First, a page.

A legal opinion conducted on behalf of the Canadian Trucking Alliance says the U.S. Department of Agriculture (USDA) Animal and Plant Health Inspection Service’s (APHIS) agricultural quarantine inspection (AQI) fees are inconsistent with the North American Free Trade Agreement (NAFTA) and the General Agreement on Tariffs and Trade (GATT).
The legal opinion, prepared by the Gowlings legal firm, adds further credence to the objections raised by CTA in its formal comments filed last week on a Notice of Proposed Rulemaking (NPRM) from the USDA to significantly increase the AQI fees on all trucks crossing into the United States, whether they are carrying imports of agricultural products or not. CTA’s concerns are also reflected in the Government of Canada’s own official comments on the NPRM, which were deposited yesterday.
David Bradley, president of the 4,500 member trucking alliance, a federation of the provincial trucking associations, says the proposal to increase the AQI inspection fees for commercial trucks (from $105 to $320 per year for trucks with a transponder; and from $5.25 to $8.00 per crossing for trucks without transponders) is similar to a 1999 attempt to introduce a US Customs Service User Fee.
“As we successfully argued back then, we believe these sorts of fees are inconsistent with the United States’ international trade obligations,” says Bradley. “Having our views and concerns reinforced by the Government of Canada was welcome and significant in 1999 and it is again this time.”
NAFTA Article 310 prohibits the adoption of customs user fees, defined as “an amount of money charged for processing goods through customs”. The AQI fees, which are charged regardless of the origin of the goods and whether they are actually inspected, clearly fall under this definition. According to Gowlings, “the basic effect of NAFTA Article 310 is to prohibit the United States, as a Party to the NAFTA, from adopting any customs user fees other than those that existed at the date of the coming into force of NAFTA, which ultimately were eliminated for goods originating in Canada.”
Similarly, while GATT Article VIII permits the imposition of certain customs fees to recoup expenses incurred in the course of inspection or documentation of goods, it also places limitations on such fees, specifically those that apply to inspection and quarantine services.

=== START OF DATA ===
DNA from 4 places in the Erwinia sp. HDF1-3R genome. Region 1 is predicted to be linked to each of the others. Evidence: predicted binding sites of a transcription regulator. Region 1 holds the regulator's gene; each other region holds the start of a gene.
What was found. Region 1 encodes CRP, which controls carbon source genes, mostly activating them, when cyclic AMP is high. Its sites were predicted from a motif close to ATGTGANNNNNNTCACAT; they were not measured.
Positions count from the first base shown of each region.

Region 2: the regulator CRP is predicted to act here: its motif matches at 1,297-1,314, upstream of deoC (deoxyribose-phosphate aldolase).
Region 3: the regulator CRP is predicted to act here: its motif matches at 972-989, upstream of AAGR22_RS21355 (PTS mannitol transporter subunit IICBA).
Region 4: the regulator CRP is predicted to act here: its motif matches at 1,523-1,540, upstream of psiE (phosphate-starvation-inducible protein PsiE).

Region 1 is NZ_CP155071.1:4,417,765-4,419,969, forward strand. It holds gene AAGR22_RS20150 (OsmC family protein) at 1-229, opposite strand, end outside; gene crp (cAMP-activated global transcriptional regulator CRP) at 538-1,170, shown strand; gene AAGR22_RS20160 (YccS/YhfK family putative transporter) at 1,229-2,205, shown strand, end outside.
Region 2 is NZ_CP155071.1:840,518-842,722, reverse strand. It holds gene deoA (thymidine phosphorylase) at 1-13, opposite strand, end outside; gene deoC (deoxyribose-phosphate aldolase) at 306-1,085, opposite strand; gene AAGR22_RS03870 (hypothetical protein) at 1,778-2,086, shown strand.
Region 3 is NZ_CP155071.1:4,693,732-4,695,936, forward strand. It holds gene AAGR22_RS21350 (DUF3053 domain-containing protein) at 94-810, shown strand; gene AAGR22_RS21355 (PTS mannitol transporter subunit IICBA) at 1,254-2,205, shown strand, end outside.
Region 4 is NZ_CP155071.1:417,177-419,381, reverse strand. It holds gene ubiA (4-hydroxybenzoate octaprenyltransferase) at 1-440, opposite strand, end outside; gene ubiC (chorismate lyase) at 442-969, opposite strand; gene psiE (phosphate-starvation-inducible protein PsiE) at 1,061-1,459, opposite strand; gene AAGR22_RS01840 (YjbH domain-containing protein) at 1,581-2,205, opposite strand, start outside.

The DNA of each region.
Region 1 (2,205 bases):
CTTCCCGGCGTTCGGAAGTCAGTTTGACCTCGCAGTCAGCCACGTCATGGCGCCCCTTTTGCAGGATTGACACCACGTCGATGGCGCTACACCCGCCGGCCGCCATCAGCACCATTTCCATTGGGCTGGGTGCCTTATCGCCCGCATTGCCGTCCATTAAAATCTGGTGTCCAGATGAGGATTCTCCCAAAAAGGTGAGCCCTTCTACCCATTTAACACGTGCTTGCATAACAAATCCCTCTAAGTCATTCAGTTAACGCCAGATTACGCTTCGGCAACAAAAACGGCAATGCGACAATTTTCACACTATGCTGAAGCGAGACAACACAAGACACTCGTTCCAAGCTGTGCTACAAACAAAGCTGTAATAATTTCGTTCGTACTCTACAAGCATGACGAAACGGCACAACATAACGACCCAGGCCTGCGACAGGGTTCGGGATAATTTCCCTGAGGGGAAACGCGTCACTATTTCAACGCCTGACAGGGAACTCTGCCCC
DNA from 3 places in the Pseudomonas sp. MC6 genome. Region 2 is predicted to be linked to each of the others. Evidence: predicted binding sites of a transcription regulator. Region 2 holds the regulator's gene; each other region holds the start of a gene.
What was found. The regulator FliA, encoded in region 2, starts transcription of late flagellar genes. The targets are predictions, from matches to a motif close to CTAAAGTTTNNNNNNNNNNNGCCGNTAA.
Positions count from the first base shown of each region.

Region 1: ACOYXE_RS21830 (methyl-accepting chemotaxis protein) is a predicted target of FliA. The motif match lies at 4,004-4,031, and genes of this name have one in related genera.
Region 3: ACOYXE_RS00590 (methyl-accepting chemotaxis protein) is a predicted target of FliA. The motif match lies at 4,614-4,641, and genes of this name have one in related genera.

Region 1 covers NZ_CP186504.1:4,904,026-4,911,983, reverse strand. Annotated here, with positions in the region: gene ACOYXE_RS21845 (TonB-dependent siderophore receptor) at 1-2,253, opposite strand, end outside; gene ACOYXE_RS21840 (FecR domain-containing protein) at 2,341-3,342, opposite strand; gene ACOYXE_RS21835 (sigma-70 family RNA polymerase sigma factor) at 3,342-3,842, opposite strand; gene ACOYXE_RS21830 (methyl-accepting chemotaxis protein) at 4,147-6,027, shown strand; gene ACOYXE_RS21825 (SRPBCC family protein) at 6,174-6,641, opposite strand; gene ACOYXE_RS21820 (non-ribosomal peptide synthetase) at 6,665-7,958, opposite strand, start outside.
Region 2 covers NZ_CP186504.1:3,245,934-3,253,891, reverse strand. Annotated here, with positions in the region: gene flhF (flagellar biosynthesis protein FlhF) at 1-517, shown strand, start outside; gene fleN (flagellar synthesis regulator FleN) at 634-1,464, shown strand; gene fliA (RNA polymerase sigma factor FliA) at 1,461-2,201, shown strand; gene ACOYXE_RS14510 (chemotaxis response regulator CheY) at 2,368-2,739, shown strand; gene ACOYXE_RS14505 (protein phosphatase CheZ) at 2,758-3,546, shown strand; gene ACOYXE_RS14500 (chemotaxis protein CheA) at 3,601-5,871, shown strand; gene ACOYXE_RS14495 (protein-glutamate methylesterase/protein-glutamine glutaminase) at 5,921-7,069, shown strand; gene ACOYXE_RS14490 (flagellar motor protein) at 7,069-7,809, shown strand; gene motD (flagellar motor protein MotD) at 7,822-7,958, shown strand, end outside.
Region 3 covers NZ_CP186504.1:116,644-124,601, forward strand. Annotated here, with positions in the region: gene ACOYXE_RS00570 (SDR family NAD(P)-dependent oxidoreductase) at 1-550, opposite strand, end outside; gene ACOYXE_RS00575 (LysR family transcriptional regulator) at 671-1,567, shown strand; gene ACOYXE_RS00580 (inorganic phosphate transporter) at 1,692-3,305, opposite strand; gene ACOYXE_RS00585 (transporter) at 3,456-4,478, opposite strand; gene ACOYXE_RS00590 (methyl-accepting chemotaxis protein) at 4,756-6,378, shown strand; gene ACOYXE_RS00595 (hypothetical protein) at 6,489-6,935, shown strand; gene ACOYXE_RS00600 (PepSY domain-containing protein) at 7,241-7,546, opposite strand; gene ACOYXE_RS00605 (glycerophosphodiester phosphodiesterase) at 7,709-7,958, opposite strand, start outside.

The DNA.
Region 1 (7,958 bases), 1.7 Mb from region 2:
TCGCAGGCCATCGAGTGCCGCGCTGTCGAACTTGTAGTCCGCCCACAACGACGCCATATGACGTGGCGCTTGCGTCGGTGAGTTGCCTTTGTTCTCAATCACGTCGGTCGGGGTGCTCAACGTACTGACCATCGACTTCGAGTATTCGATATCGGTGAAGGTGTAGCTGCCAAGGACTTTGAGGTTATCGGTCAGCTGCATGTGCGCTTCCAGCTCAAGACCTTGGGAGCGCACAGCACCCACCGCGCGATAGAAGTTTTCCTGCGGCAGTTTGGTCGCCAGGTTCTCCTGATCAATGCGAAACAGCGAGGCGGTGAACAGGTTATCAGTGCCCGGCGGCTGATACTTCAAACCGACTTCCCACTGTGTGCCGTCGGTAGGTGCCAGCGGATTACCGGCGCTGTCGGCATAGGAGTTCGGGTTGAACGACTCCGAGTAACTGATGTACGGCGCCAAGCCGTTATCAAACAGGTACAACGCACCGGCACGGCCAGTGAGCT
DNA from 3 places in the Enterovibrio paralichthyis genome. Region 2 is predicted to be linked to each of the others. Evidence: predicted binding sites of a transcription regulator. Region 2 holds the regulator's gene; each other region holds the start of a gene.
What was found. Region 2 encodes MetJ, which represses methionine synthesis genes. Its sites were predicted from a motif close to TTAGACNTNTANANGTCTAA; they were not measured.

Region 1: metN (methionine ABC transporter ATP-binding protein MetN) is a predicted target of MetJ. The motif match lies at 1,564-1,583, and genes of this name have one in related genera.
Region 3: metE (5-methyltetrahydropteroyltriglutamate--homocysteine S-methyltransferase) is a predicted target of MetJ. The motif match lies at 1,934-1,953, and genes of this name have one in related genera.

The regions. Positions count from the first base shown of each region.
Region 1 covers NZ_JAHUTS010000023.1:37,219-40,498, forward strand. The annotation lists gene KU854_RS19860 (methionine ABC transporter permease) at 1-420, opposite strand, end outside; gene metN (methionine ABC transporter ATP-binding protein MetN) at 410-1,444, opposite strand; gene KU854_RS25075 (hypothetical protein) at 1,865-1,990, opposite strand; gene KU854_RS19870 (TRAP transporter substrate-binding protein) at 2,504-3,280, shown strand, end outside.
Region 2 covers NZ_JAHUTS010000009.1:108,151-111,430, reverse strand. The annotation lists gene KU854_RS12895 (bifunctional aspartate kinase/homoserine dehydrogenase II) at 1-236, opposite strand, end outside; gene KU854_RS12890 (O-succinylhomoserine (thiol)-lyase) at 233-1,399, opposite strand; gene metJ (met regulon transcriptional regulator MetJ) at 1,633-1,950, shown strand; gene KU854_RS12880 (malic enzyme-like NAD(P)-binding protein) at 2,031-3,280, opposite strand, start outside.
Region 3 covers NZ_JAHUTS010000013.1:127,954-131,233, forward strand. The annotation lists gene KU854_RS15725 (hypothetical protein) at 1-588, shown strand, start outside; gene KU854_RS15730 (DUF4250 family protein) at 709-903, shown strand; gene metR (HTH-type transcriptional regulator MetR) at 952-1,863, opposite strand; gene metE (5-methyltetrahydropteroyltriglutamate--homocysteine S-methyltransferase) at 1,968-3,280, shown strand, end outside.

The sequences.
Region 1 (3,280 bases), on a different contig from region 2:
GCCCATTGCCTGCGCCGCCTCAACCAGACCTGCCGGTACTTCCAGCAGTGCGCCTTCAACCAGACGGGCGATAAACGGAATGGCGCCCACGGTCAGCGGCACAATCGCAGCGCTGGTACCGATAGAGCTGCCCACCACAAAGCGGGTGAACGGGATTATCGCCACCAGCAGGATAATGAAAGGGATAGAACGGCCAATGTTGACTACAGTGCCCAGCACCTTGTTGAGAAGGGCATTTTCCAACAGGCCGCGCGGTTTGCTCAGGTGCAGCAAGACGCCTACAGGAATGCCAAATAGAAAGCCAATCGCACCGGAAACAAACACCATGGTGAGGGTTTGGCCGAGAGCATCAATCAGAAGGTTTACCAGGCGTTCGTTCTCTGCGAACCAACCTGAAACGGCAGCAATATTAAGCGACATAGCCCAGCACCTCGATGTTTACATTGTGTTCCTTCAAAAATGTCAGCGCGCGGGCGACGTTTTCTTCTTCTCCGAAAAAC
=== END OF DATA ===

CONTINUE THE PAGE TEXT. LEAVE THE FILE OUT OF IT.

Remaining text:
Among other conditions, GATT requires customs fees to be “limited in amount to the approximate cost of the service.” Therefore, they must first involve a “service” rendered, and the level of the charge must not exceed the approximate cost of that “service.”
Says Gowlings: “The AQI fees cannot be considered as GATT-compliant customs users fees in that the fees are applied irrespective of whether an individual conveyance is actually inspected, and irrespective of the actual need for an inspection to be performed given the nature of the shipment and the goods.”
Gowlings argues the AQI fees also violate this requirement by charging a flat fee to the vast majority of shipments regardless of whether an inspection takes place. The fact the fee for commercial trucks can be paid on an annualized basis makes clear that the AQI fees are not in any sense relatable to the costs of services provided to an individual shipment.
APHIS maintains that the proposed increase is required to pay salary costs for the “hundreds of additional inspectors” that have been hired to conduct inspections. But, according to Gowlings, “if inspections were based on a reasonable, risk-based approach, APHIS presumably would not need to constantly increase the number of inspectors it employs. “Given the availability of pre-clearance inspections and other targeted risk assessment measures, it is difficult to justify a level of inspection that warrants the existing fees, much less the proposed increased fees,” says Gowlings.
Furthermore, the first article of the GATT Agreement prohibits members from discriminating between trading partners. “The AQI fees applicable to commercial trucking de facto discriminate against Canadian manufacturers and exporters as compared to other countries which export goods to the United States, because the vast majority of Canadian goods are shipped to the United States by road,” explains Gowlings.
Gowlings refers to this as a “disguised restriction on trade by placing Canadian manufacturers and exporters at a significant disadvantage as compared to their US counterparts, who do not incur such fees … (and) compared to their foreign counterparts, given that the fees for commercial truck shipments are effectively much higher than for other modes of transportation.”
As well, NAFTA Chapter 7 reflects provisions similar to the WTO Sanitary and Phytosanitary Measures Agreement (SPS), which ensure food safety and animal and plant health standards are applied only to protect human, animal or plant life or health, and do not present a disguised barrier to trade. Gowlings concludes NAFTA Chapter 7 appears to be contravened by the AQI fees.
In its own comments, the Government of Canada echoed CTA’s concerns. “The proposed fee increases and application to conveyance modes would cause an unintended disproportionate negative effect on U.S.-Canada trade,” it stated. “The magnitude of the proposed fee increases would negatively affect U.S. imports from Canada, focusing as they do on the primary modes of conveyance in our trading relationship.”
“Canadian commercial enterprises would be placed at a competitive disadvantage and could suffer de facto discrimination as compared to enterprises of other foreign countries under international trade obligations.”
It argues the “cost recovery for these services should follow the “beneficiary-pays” principle and reflect the benefits provided to the American public.”